This week we’re using recycled materials for all of our STEAM Activities to celebrate Earth Day. Today’s activity is making boats! We found this activity in our new May Highlights High Five magazine.

A few family members have gifted my kids monthly subscriptions to several awesome kids magazines, so we read magazines during breakfast every morning. We were all excited to try this activity after we read about it. 

I save recyclable items such as boxes, bottles, milk cartons, toilet and paper towel rolls, plastic food cartons, and more and store them in a previously empty cabinet in our house. It comes in handy for many of our STEAM activities. You never know when you need a 2-liter bottle, empty cardboard box, or a milk jug for an experiment! Today’s activity provided the perfect opportunity for my kids to raid my recyclables cabinet!

MATERIALS:

  • Hull: small shallow plastic containers, lids, half gallon milk cartons, etc… (make sure it’s a waterproof material!)
  • Mast: toilet paper rolls, straws, toy sticks, etc… (we used a Crafty Connects connector stick)
  • Sail: small pieces of cardboard, paper, fabric, aluminum foil, etc… (we used cardboard cut into triangles)

PROCEDURE:

  1. Pick a recycled material for the hull (body of the boat)
There are so many options of fun materials to choose from! I think the frisbee in the background would have made a fun boat!

2. Attach a mast (the tall support for the sail) using glue, tape, play dough, anything lightweight with a strong hold that you have on hand

We attached the toilet paper roll mast to the hull with tape
We attached the crafty connects stick mast to the hull by cutting a small hole in the container lid, and pushing the stick through the hole

3. Attach the sail to the mast, using tape, staples, glue, etc…

Cutting the cardboard sail
Attaching the sail with tape
No tape needed to attach the sail to the Crafty Connects stick, it clips in!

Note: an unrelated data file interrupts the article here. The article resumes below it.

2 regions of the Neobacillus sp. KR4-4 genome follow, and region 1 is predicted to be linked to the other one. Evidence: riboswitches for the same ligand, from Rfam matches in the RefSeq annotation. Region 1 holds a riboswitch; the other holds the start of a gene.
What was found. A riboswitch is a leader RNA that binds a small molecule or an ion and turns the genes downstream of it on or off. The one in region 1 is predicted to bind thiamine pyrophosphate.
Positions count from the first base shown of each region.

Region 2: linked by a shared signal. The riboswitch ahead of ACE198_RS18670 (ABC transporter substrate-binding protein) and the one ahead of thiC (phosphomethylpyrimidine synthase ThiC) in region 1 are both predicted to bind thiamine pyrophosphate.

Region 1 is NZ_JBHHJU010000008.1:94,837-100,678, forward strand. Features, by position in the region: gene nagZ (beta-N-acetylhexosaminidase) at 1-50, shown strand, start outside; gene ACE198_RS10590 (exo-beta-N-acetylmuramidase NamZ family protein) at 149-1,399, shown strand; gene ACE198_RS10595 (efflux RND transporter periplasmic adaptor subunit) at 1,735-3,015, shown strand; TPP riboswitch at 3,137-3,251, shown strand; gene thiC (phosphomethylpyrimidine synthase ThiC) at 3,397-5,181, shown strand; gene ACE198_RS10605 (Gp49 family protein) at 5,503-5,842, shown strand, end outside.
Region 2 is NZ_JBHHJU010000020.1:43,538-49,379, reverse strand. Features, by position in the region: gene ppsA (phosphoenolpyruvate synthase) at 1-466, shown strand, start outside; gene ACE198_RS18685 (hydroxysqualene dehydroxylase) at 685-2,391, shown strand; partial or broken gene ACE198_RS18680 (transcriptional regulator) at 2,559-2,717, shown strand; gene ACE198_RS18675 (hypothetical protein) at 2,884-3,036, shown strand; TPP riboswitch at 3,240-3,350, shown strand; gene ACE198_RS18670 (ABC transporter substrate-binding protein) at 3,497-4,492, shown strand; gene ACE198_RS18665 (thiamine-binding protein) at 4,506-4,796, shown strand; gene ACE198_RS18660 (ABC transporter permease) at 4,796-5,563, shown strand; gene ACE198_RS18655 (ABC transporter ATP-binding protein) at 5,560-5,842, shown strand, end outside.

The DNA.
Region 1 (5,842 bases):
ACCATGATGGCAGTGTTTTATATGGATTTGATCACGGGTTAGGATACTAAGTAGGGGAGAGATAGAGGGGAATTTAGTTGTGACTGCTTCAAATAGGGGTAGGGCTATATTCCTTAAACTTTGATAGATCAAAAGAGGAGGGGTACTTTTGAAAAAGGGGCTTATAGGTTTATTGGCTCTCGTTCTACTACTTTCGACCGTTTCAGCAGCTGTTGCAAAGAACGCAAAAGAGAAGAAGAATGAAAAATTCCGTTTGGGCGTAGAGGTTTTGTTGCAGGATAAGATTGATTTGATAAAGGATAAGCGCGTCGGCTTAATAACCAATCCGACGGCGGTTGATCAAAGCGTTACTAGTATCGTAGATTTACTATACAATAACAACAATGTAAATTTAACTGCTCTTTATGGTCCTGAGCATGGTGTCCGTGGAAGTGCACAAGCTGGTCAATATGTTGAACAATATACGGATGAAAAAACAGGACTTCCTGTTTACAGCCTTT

4. Fill a tub, sink, or large bowl with water (doing this during bath time is the best way to conserve water while doing this activity)
5. Place your boat in water and see if it floats! 
5a. If it DOES float, can you make it move? Try providing wind by blowing on the sail.
5b. If it DOES NOT float, try to troubleshoot and fix the problem: is it too heavy? Too light? Unbalanced? Not a water proof material? Change your design and try again… We had 3 revisions on my daughter’s boat design before we got it to float. 

This boat did not float, we could not balance the sail – it was top heavy
This boat floated!
These two boats floated

STEAM CONCEPTS LEARNED:

  • Science: Recycling and reusing materials is so important to protecting our planet. We are teaching kids that materials we have around the house can be repurposed in many ways. 
  • Engineering: Your kids are learning about boat design, parts of a boat, and how to make their boat float.
    • Displacement: the boat pushes aside water to make room so it can float.
    • Buoyancy: if the object being placed in water weighs less than water it will float (Archimedes principle). 
  • Art: This project gives kids plenty of opportunities to get creative with the boat design, and they can use their imaginations while they decorate the boat. 
Boat 1: did not float
Boat 2: did float

My kids had a blast digging through my recycled items cabinet for materials to make their boats. We also enjoyed getting wet while testing our boats. We had several revisions and lots of trial and error before we had success, so encourage your kids to keep trying if they don’t initially succeed with their design. 

For more Earth Day STEAM Activity ideas see my Reduce, Reuse, and Recycle Earth Day STEAM post. And make sure you’re subscribed to my post notification email because I’ll be posting new Earth Day themed activities using recycled materials all week this week!

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